Those same transcripts you used for the closed caption are also very useful when put into your video description, much like song lyrics posted below a music video. This is more practical for short-script videos where the transcript won’t take up too much space, but your viewers may really appreciate it. Not only can Google crawl the transcript to pull details and keywords from your video content, but your viewers can look up quotes from the moments they enjoyed most.
An alternative to the full-script is using an outlined timeline, listing each topic you cover on a longer video with a timestamp so that your viewers can jump right to the part of the video they want to listen to or show their friends most.
If you want to rank better on each site where you post your videos, host then natively. Facebook prioritizes videos that are hosted on Facebook, for example. While Google prioritizes videos hosted on YouTube or natively on each brand’s own site. YouTube is your best one-stop-shop for video hosting and SEO but, quite frankly, hosting natively on other platforms is often the best bet for ranking on those specific platforms.
When you load those videos up, take the time and effort to make sure these videos are loaded properly into the platform. Be sure to give your SEO-configured titles and descriptions in the correct text-box sections. If you can add categories, hashtags, or other details specific to the platform, go through these and fill each of them out.
From there, be sure that your videos are archiving properly or, if you’re adding many at once, that you create your video archive in the way that works best for each platform. Every video hosting platform is different and there are unique approaches to making sure each platform can most easily search and promote your videos.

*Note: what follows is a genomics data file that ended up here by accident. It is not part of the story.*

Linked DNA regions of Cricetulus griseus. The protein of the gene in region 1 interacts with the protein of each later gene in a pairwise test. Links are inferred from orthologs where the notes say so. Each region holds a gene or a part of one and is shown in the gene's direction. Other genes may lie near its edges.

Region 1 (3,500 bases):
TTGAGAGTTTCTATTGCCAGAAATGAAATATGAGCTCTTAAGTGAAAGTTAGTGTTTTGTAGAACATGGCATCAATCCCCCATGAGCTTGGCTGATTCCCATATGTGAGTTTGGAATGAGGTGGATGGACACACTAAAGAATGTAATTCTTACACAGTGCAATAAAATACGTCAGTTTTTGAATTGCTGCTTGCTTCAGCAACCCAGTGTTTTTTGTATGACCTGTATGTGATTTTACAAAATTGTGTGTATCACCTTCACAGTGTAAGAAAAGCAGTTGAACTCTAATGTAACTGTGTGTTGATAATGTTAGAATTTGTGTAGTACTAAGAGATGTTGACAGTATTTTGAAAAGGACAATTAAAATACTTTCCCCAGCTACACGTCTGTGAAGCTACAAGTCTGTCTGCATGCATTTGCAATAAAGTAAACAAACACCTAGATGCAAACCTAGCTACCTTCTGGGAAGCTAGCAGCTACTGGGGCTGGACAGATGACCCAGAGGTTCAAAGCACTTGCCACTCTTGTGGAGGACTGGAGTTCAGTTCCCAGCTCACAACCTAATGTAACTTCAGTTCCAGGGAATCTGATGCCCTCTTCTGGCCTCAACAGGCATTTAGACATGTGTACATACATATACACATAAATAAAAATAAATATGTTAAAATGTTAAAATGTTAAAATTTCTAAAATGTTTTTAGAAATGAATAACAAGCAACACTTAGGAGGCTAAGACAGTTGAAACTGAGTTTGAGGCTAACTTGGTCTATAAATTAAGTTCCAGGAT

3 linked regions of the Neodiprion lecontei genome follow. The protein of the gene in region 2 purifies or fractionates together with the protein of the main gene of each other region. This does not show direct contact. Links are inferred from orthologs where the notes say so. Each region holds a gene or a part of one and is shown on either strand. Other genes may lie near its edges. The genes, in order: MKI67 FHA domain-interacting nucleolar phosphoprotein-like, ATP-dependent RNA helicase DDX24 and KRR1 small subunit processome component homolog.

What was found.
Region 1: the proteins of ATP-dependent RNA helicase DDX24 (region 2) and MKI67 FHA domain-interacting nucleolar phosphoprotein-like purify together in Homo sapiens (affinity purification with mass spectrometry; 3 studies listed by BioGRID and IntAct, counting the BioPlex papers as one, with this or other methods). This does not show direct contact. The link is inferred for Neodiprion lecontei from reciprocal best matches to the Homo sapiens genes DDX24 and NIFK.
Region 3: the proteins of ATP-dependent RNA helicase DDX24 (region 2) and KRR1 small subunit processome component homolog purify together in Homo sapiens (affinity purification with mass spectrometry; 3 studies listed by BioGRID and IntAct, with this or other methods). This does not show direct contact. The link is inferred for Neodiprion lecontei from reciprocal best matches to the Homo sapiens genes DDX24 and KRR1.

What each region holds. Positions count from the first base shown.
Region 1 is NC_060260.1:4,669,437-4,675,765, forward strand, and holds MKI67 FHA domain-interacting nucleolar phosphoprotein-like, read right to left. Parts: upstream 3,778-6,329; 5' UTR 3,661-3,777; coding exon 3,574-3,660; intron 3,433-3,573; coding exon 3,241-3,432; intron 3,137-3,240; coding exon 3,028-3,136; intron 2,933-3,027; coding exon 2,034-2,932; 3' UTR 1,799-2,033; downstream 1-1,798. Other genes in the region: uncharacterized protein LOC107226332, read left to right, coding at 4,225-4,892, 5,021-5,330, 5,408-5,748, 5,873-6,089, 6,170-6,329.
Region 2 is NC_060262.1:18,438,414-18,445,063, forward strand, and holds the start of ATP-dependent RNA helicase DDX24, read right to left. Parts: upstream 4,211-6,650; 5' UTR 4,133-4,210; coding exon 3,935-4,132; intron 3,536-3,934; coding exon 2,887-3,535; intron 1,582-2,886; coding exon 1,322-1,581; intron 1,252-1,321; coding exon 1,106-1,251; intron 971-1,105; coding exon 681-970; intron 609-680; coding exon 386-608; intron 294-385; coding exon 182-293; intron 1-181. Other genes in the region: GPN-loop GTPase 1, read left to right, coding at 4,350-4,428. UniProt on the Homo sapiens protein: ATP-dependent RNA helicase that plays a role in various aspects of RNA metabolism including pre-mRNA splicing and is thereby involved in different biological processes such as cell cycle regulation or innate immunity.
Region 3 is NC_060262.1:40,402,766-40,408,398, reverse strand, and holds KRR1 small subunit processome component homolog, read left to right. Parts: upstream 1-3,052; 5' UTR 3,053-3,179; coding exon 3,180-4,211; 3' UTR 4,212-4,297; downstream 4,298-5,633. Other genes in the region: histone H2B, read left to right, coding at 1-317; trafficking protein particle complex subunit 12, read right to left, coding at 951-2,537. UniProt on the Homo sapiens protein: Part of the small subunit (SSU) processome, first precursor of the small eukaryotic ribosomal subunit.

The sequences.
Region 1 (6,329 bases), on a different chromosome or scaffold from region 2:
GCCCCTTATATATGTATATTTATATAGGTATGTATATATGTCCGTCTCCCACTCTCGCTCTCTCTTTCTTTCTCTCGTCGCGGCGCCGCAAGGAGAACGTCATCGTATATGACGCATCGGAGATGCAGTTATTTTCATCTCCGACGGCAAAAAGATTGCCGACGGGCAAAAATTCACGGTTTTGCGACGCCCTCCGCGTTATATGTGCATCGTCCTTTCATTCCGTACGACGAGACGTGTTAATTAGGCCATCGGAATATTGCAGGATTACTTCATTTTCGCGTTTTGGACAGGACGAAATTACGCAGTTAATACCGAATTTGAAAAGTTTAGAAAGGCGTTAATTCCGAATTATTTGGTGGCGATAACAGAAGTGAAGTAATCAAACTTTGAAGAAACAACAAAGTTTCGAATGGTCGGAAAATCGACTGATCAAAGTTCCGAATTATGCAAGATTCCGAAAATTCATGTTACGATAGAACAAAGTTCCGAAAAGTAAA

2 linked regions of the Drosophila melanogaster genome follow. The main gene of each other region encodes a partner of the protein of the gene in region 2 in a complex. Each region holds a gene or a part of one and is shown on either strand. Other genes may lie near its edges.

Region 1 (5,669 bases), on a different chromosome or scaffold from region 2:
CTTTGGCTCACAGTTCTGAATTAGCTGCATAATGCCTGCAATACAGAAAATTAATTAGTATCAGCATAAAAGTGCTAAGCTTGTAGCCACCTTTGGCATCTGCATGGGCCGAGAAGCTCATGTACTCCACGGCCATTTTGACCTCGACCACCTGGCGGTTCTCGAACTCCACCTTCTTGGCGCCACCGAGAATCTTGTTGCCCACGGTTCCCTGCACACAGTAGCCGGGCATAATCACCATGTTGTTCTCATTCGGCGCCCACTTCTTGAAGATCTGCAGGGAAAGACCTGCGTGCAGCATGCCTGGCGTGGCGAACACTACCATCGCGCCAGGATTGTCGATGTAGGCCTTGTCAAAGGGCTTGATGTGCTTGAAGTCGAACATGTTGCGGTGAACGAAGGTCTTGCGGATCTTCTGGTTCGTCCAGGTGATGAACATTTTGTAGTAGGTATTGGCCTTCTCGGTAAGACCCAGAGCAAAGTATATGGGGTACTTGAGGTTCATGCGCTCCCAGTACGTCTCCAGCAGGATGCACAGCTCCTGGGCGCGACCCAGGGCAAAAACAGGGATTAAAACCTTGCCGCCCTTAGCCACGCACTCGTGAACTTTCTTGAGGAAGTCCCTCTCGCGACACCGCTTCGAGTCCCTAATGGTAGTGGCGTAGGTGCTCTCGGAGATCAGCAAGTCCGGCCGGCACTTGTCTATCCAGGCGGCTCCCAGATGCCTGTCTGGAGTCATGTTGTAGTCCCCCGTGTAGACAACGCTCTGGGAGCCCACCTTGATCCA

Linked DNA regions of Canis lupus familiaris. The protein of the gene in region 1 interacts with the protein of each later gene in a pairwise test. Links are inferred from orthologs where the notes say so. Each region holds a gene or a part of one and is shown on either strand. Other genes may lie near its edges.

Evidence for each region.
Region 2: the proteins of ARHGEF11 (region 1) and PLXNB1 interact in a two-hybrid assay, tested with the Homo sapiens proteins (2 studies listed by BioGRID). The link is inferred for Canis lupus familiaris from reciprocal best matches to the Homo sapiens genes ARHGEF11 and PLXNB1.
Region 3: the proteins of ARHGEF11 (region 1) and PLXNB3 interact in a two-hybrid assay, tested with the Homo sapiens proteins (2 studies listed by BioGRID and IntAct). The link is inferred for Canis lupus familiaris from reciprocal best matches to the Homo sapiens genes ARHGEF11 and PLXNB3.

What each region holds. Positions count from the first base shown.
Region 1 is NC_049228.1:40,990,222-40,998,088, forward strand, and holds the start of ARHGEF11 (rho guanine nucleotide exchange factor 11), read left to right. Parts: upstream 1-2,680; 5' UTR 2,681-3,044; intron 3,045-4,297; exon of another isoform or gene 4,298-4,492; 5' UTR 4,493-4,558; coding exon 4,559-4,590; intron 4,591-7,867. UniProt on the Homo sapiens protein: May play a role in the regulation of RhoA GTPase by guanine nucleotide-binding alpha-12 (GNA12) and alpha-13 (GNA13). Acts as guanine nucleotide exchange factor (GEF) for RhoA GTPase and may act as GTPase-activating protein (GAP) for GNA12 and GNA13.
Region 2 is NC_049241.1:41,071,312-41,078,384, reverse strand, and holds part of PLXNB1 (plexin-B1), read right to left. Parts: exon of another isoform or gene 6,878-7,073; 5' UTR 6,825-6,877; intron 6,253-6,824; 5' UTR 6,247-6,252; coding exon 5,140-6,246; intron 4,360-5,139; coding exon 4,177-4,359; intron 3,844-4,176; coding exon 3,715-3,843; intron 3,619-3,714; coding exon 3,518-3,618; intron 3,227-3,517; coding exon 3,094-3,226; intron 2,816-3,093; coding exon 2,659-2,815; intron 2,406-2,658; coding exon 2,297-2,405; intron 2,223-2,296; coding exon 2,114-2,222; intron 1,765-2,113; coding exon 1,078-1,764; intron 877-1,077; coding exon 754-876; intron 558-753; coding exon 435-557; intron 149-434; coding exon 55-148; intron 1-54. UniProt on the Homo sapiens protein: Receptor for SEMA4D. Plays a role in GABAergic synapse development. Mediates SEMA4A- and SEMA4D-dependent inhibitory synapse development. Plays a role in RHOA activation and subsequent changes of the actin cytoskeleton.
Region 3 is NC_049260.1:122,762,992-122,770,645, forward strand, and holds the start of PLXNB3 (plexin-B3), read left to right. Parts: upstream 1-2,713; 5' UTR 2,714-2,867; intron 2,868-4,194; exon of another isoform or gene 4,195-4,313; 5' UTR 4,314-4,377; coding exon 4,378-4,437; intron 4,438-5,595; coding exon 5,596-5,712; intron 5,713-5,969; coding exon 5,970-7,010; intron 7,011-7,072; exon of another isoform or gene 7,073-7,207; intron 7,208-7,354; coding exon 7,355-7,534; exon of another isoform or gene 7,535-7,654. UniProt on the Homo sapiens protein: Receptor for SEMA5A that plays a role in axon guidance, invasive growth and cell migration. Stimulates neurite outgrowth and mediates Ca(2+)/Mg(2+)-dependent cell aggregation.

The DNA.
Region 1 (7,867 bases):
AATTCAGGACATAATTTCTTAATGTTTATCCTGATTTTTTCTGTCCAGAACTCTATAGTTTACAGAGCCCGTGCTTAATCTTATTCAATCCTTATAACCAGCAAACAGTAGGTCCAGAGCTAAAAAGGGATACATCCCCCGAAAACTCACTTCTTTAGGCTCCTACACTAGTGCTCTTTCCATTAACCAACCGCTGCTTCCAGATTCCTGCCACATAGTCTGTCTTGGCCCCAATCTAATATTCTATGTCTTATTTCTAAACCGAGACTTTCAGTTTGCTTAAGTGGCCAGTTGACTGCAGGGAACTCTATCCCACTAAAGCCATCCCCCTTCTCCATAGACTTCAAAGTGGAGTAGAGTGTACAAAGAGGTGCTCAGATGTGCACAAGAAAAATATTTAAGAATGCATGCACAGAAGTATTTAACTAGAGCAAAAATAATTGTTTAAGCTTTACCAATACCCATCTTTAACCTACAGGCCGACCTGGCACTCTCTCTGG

Those videos in your video library aren’t one-trick ponies. One of the best things you can do to reuse helpful and high-content videos is to embed them in long-form blogs. An embedded video can add a richer level of detail and engagement, especially when you are strategic about where they go. For example, you might embed your dishwasher disassembly video into a long-form blog article about getting better performance from your home appliances, or embed your cool animated infographic video into a blog that mentions the subject being explained.
You can also build new blog posts with the transcripts or content of each video, creating a double-whammy for your website visitors who might prefer to read or watch to gain the knowledge they seek.
Take a look at your videos frame-by-frame. There are bound to be some gems that can serve as truly amazing promotional images for your brand, products, or for the video series itself. A beautiful candid image of both your hosts laughing or doing something silly could be your ideal next Twitter image. Or a high-detail image of your product in the middle of an awesome use-case can become your best possible still-image demonstration.
Let’s not forget the quotes. Quotes have become incredibly popular as social media images and text content. They can be pithy, to the point, and shared thousands of times if the quote perfectly matches the current hot topics and events going on right now. You can pull funny quotes, poignant quotes, and quotes that perfectly sum up the points of your ad campaign because someone had a great moment on camera. Pair this with your best still-frame of the quoted moment for a one-two social media punch using old video content again and again.
Last but not least, don’t leave out the hashtags. Hashtags and your special keywords are the ideal way to get attention both from Google and your favorite social media platforms. Whenever you share a video or it’s harvested content, be sure to include at least two keywords or hashtags that will make your content extra-findable and compelling for your audience.
For more powerful SEO tips that will blow your new and old content out of the water, contact us today!